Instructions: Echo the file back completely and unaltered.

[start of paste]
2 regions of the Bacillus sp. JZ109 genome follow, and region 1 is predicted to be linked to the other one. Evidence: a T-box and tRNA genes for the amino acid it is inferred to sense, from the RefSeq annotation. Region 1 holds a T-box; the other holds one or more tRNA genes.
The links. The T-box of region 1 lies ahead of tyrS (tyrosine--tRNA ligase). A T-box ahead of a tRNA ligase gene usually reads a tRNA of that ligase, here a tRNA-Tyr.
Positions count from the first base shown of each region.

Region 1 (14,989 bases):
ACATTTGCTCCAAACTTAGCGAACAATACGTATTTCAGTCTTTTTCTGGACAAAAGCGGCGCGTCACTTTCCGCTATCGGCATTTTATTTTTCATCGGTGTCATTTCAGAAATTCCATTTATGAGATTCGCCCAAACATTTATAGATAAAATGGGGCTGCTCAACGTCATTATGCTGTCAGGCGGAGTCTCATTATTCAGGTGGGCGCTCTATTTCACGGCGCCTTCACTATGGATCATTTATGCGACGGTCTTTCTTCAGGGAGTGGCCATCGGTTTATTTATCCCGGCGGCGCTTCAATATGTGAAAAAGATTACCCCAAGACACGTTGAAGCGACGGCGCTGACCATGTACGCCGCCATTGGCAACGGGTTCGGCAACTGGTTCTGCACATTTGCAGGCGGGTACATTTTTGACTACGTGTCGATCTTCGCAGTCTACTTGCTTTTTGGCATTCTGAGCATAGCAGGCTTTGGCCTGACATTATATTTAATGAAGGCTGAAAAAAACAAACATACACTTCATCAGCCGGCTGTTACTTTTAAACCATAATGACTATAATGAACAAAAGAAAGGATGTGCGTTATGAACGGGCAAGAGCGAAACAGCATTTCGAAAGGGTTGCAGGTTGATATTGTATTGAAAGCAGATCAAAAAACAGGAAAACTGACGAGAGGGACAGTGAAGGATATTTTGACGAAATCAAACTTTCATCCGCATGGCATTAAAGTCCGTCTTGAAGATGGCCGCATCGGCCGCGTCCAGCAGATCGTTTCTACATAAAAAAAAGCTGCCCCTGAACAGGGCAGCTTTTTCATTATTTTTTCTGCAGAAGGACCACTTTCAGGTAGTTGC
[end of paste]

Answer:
2 regions of the Bacillus sp. JZ109 genome follow, and region 1 is predicted to be linked to the other one. Evidence: a T-box and tRNA genes for the amino acid it is inferred to sense, from the RefSeq annotation. Region 1 holds a T-box; the other holds one or more tRNA genes.
The links. The T-box of region 1 lies ahead of tyrS (tyrosine--tRNA ligase). A T-box ahead of a tRNA ligase gene usually reads a tRNA of that ligase, here a tRNA-Tyr.
Positions count from the first base shown of each region.

Region 1 (14,989 bases):
ACATTTGCTCCAAACTTAGCGAACAATACGTATTTCAGTCTTTTTCTGGACAAAAGCGGCGCGTCACTTTCCGCTATCGGCATTTTATTTTTCATCGGTGTCATTTCAGAAATTCCATTTATGAGATTCGCCCAAACATTTATAGATAAAATGGGGCTGCTCAACGTCATTATGCTGTCAGGCGGAGTCTCATTATTCAGGTGGGCGCTCTATTTCACGGCGCCTTCACTATGGATCATTTATGCGACGGTCTTTCTTCAGGGAGTGGCCATCGGTTTATTTATCCCGGCGGCGCTTCAATATGTGAAAAAGATTACCCCAAGACACGTTGAAGCGACGGCGCTGACCATGTACGCCGCCATTGGCAACGGGTTCGGCAACTGGTTCTGCACATTTGCAGGCGGGTACATTTTTGACTACGTGTCGATCTTCGCAGTCTACTTGCTTTTTGGCATTCTGAGCATAGCAGGCTTTGGCCTGACATTATATTTAATGAAGGCTGAAAAAAACAAACATACACTTCATCAGCCGGCTGTTACTTTTAAACCATAATGACTATAATGAACAAAAGAAAGGATGTGCGTTATGAACGGGCAAGAGCGAAACAGCATTTCGAAAGGGTTGCAGGTTGATATTGTATTGAAAGCAGATCAAAAAACAGGAAAACTGACGAGAGGGACAGTGAAGGATATTTTGACGAAATCAAACTTTCATCCGCATGGCATTAAAGTCCGTCTTGAAGATGGCCGCATCGGCCGCGTCCAGCAGATCGTTTCTACATAAAAAAAAGCTGCCCCTGAACAGGGCAGCTTTTTCATTATTTTTTCTGCAGAAGGACCACTTTCAGGTAGTTGC